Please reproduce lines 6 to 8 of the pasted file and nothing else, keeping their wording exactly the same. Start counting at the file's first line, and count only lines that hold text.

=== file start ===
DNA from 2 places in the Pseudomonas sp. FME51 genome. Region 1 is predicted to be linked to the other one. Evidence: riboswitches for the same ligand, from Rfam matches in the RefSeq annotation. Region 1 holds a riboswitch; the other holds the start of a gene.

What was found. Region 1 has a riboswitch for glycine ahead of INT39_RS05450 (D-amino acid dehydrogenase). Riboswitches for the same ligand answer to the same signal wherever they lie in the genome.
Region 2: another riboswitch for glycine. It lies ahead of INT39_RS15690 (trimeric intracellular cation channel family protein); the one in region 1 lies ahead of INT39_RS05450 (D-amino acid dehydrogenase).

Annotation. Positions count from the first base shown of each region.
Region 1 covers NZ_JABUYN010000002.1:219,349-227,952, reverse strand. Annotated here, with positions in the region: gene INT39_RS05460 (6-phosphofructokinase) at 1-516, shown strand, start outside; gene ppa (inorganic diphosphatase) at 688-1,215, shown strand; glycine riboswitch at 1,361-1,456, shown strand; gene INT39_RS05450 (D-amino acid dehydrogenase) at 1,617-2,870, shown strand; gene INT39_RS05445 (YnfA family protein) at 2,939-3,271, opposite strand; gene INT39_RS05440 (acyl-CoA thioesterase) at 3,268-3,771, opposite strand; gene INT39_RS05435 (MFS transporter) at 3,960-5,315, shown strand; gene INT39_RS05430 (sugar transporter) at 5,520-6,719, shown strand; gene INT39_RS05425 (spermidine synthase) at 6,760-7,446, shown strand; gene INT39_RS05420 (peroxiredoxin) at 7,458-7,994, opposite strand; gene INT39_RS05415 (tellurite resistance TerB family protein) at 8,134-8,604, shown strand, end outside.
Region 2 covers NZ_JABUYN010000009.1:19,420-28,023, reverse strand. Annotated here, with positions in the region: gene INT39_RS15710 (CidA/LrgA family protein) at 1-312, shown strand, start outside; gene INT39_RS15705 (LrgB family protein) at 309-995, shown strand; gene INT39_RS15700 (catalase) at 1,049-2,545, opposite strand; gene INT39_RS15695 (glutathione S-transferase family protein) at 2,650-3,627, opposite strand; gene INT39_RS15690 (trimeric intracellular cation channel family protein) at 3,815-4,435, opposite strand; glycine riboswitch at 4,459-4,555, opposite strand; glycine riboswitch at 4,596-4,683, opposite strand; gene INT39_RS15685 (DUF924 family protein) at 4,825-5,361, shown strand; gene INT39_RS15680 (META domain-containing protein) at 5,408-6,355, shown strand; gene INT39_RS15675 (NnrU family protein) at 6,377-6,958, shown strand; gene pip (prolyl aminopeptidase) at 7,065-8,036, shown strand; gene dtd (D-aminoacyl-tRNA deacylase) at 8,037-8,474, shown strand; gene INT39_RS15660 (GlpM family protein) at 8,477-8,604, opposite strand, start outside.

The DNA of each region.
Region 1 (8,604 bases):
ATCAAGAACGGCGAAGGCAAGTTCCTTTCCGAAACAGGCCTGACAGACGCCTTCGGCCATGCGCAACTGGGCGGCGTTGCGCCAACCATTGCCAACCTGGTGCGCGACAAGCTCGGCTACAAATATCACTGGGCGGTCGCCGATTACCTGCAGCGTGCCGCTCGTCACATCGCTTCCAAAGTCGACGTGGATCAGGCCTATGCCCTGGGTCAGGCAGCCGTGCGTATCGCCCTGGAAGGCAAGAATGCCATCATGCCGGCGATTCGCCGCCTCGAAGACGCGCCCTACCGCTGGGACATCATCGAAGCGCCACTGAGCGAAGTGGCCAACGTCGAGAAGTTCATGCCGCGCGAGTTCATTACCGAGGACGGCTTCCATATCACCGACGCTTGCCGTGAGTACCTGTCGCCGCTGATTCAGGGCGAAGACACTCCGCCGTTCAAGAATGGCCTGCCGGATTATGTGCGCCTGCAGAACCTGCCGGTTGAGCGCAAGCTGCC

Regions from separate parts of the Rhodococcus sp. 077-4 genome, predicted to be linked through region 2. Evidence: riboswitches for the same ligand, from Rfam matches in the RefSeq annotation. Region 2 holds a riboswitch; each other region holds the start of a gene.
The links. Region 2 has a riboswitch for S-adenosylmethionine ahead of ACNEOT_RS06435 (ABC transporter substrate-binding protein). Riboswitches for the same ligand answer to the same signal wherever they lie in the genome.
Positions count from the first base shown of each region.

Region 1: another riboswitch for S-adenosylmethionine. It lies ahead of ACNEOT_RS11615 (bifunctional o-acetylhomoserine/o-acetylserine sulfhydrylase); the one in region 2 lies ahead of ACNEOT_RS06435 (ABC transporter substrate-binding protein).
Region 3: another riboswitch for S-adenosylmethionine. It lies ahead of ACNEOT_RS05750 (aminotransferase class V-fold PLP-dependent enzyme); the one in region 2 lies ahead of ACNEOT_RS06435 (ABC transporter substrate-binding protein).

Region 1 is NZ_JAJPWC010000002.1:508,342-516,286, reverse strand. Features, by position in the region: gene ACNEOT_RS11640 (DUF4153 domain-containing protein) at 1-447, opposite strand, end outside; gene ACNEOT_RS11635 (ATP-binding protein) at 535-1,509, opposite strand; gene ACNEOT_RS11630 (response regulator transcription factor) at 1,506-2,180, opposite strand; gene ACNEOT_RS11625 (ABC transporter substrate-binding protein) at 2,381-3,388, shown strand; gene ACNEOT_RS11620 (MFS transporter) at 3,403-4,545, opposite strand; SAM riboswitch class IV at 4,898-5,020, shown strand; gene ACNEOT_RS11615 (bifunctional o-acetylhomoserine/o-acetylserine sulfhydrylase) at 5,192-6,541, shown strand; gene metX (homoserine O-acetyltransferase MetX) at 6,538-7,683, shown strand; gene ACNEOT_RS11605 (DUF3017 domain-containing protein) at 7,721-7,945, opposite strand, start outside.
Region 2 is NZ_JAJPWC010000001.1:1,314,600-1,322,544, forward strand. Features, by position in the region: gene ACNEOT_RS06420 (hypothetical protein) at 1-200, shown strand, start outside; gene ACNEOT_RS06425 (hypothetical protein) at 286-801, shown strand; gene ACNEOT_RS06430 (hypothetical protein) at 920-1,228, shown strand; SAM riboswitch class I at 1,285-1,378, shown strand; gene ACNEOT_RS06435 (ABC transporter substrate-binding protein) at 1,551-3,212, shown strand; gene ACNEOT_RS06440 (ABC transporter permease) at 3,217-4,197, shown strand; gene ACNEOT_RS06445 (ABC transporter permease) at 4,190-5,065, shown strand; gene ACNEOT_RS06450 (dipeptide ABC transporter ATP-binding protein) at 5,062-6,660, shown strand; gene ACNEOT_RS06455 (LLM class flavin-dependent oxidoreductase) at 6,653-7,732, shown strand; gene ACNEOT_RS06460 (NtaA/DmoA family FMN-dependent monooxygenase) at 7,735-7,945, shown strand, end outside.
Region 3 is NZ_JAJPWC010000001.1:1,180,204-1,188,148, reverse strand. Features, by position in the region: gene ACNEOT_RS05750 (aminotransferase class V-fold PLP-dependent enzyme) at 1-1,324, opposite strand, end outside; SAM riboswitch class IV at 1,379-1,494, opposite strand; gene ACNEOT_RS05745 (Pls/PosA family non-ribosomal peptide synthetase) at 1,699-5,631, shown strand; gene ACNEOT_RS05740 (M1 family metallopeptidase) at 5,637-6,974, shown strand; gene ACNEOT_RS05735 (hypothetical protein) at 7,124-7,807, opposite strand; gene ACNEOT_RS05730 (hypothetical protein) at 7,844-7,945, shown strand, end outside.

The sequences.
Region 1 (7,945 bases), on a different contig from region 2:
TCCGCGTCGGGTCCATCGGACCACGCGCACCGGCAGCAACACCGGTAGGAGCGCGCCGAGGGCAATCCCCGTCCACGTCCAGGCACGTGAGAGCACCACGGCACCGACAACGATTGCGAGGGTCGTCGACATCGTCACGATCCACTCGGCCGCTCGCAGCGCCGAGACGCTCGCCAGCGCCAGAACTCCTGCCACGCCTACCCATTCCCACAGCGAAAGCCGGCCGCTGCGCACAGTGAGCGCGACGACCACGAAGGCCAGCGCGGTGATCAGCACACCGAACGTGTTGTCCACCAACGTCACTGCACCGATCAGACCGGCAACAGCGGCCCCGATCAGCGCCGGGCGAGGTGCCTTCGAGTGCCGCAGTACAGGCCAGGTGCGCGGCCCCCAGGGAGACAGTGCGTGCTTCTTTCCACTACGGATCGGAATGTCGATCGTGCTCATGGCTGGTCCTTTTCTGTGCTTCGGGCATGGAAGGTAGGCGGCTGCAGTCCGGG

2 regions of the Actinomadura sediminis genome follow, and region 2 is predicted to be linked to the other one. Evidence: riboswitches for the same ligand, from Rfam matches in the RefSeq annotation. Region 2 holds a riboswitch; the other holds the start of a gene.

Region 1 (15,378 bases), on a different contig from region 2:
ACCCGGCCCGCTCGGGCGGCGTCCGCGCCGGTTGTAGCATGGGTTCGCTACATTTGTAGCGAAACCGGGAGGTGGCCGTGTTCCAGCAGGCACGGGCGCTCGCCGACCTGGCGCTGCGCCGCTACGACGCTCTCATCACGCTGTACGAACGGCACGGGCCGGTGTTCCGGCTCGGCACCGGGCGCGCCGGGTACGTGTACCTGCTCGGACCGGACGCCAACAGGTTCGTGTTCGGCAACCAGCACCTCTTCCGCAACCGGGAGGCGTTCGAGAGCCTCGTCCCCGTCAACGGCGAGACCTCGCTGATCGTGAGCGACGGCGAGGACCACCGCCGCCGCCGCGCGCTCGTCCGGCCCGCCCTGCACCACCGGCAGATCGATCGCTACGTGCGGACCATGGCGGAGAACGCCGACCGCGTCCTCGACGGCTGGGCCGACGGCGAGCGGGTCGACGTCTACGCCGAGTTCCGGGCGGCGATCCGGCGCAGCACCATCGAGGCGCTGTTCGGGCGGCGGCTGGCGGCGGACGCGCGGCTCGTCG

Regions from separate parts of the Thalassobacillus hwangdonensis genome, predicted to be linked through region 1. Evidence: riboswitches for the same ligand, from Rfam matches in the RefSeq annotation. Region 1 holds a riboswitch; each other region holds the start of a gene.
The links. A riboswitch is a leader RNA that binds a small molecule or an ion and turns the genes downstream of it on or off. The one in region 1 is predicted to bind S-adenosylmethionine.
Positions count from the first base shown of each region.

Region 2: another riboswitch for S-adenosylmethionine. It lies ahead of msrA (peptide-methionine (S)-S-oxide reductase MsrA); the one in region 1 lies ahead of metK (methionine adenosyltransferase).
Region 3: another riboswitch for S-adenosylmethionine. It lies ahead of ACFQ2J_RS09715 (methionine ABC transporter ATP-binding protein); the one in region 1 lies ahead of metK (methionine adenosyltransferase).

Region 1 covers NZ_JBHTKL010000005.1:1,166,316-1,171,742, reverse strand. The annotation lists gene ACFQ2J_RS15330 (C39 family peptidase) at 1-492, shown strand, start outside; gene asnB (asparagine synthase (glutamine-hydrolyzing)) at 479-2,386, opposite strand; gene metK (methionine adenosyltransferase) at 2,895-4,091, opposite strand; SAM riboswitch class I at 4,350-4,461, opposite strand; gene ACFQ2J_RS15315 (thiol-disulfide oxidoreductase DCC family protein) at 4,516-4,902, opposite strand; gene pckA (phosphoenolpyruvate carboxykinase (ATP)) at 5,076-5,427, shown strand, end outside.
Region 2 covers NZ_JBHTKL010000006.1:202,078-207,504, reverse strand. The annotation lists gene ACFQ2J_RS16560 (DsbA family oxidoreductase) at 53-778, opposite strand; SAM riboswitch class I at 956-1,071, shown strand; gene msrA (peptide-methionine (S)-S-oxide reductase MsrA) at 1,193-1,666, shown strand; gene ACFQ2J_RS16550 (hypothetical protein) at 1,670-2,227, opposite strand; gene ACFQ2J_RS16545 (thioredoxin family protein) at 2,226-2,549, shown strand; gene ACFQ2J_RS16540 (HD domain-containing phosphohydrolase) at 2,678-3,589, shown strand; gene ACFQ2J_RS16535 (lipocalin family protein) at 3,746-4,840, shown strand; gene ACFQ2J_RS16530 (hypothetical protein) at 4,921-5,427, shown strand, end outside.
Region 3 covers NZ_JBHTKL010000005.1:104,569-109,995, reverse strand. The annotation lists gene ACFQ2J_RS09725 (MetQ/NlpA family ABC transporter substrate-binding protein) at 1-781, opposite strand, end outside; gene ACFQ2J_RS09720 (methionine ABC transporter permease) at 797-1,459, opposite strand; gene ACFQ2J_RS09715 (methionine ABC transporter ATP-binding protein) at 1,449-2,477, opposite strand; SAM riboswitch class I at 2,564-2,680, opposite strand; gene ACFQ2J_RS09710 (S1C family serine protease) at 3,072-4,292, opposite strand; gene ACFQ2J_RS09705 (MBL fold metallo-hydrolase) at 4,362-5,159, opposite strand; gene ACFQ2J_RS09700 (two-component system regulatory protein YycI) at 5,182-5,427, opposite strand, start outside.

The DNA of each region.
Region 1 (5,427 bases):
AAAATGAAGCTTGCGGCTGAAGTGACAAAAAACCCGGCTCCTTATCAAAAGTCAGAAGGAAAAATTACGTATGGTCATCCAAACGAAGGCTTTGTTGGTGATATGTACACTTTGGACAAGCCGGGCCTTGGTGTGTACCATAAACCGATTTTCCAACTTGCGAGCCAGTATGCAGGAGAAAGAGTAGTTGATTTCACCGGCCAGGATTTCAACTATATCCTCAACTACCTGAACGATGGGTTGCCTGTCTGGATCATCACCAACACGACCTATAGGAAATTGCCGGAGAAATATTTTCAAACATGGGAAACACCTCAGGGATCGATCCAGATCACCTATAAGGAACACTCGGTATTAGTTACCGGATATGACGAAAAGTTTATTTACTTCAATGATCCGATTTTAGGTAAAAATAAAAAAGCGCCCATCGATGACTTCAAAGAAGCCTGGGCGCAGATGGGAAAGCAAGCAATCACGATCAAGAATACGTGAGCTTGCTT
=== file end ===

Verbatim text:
Region 2 covers NZ_JABUYN010000009.1:19,420-28,023, reverse strand. Annotated here, with positions in the region: gene INT39_RS15710 (CidA/LrgA family protein) at 1-312, shown strand, start outside; gene INT39_RS15705 (LrgB family protein) at 309-995, shown strand; gene INT39_RS15700 (catalase) at 1,049-2,545, opposite strand; gene INT39_RS15695 (glutathione S-transferase family protein) at 2,650-3,627, opposite strand; gene INT39_RS15690 (trimeric intracellular cation channel family protein) at 3,815-4,435, opposite strand; glycine riboswitch at 4,459-4,555, opposite strand; glycine riboswitch at 4,596-4,683, opposite strand; gene INT39_RS15685 (DUF924 family protein) at 4,825-5,361, shown strand; gene INT39_RS15680 (META domain-containing protein) at 5,408-6,355, shown strand; gene INT39_RS15675 (NnrU family protein) at 6,377-6,958, shown strand; gene pip (prolyl aminopeptidase) at 7,065-8,036, shown strand; gene dtd (D-aminoacyl-tRNA deacylase) at 8,037-8,474, shown strand; gene INT39_RS15660 (GlpM family protein) at 8,477-8,604, opposite strand, start outside.

The DNA of each region.
Region 1 (8,604 bases):